Safety film bonds tightly to glass, so if it breaks, the film holds the shattered pieces in place, reducing the risk of serious injury. It is usually employed in areas where human impact is a high risk, such as children’s bedrooms, play rooms and child care centres.

The term ‘elastomeric’ applied to safety film means it has the ability to stretch. When safety film is applied to the interior surface of glass with a pressure-sensitive acrylic adhesive, the combination helps hold the glass together in the event of breakage. Safety Film is optically clear and highly transparent, allowing light to pass through, while reinforcing the glass so it’s not brittle.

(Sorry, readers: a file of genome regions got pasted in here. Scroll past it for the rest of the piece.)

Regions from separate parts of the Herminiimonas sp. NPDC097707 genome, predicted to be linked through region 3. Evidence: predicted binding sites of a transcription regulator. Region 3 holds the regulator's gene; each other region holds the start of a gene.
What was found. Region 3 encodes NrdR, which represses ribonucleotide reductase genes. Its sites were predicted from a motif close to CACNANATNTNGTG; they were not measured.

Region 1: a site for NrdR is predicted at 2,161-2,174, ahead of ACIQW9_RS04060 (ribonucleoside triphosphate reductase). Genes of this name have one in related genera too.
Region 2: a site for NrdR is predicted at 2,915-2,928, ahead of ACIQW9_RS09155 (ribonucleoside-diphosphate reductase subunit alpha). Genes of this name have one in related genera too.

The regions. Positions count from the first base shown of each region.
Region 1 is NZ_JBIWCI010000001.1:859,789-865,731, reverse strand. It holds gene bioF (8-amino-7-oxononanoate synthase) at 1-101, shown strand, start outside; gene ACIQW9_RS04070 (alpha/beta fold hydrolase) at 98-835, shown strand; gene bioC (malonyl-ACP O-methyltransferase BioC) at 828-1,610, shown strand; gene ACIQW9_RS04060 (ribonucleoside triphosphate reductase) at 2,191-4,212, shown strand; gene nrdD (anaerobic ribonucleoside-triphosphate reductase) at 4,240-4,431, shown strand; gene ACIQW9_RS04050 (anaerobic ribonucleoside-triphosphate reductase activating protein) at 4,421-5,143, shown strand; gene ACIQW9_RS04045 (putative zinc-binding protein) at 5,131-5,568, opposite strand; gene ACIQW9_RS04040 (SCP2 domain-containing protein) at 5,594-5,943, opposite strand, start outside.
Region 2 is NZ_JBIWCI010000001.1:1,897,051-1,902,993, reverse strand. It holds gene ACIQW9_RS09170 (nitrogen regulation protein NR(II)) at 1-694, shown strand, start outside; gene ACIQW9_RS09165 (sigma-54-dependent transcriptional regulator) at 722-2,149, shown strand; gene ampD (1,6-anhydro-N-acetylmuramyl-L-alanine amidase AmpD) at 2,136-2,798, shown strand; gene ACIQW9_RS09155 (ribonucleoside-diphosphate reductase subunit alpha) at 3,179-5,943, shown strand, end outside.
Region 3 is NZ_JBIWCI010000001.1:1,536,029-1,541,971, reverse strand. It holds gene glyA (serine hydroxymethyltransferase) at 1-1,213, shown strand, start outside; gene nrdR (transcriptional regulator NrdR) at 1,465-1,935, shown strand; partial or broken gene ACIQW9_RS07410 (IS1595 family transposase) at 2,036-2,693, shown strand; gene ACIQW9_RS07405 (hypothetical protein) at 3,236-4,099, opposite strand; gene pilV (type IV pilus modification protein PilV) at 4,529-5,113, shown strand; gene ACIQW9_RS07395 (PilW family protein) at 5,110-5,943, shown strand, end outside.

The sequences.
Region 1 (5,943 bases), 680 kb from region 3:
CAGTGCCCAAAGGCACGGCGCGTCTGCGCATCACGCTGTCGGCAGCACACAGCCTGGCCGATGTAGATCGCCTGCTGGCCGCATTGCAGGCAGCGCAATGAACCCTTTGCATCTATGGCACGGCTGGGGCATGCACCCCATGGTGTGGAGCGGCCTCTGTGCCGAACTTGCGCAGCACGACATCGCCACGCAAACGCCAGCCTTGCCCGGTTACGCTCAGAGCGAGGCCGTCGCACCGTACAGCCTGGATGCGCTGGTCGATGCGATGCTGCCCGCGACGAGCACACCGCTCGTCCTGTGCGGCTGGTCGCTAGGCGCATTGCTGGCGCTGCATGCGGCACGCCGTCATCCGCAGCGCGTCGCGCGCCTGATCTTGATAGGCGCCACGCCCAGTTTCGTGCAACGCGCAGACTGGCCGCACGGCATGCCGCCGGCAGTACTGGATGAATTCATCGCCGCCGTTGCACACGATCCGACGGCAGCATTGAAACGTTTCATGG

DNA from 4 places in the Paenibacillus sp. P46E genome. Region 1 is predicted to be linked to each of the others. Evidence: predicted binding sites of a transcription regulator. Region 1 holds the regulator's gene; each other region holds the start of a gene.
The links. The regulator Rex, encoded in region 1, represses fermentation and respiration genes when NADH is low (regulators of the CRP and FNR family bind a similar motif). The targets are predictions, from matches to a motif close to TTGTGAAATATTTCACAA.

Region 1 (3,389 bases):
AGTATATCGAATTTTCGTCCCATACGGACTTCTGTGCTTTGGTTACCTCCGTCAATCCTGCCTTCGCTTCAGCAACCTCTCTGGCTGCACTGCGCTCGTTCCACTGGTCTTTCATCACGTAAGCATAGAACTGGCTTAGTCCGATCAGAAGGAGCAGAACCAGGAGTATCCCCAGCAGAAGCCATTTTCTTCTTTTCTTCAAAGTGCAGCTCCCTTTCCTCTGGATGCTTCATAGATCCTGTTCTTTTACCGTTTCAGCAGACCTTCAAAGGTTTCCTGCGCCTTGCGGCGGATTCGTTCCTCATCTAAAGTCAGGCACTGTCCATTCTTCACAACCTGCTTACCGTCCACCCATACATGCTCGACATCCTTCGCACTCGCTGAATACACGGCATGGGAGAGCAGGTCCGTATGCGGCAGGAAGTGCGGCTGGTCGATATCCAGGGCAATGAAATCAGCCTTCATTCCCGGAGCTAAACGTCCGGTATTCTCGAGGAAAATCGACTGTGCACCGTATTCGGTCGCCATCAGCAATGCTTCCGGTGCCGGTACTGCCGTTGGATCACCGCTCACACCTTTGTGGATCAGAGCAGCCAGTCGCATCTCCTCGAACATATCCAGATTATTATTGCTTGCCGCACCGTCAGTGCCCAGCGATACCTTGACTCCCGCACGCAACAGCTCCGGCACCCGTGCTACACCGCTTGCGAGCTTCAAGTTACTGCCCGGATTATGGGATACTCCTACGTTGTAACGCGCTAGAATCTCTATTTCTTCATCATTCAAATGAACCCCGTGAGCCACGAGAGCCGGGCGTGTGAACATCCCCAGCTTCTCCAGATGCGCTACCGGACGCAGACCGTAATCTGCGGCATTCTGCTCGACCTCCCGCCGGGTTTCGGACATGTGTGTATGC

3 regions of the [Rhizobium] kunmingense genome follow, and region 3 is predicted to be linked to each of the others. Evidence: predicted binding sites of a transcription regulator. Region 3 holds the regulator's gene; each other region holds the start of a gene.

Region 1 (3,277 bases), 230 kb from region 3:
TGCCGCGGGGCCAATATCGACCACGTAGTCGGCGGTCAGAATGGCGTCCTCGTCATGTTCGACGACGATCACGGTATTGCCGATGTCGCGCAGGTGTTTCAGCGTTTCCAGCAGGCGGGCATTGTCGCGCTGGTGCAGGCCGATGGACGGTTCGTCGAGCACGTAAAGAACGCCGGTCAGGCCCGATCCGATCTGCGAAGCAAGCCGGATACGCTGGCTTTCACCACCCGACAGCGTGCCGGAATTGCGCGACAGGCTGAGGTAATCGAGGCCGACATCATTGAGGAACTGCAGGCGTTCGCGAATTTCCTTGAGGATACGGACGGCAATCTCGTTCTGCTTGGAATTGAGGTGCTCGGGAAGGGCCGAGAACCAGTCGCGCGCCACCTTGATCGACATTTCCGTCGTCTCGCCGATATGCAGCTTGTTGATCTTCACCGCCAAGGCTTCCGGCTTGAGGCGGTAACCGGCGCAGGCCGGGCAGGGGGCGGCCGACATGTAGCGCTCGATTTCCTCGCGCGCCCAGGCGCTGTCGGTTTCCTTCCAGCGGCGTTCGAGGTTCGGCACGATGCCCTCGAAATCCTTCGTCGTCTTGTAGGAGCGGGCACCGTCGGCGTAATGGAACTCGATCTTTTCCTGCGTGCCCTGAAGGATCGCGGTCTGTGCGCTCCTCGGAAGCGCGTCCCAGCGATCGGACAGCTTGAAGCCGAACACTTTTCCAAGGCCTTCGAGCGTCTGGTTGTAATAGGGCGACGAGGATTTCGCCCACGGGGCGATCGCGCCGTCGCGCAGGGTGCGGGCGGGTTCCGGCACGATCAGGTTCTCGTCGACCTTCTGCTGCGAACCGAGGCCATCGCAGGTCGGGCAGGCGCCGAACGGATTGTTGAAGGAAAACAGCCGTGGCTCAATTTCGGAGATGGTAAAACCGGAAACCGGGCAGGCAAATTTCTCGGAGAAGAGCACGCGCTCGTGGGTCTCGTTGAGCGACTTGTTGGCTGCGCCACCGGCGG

Films that are 100 micron thickness or less are referred to as safety films. The application of safety film ensures float glass meets the Grade ‘A’ safety glazing requirements of AS/NZS2208, Safety Glazing – Human Impact Considerations.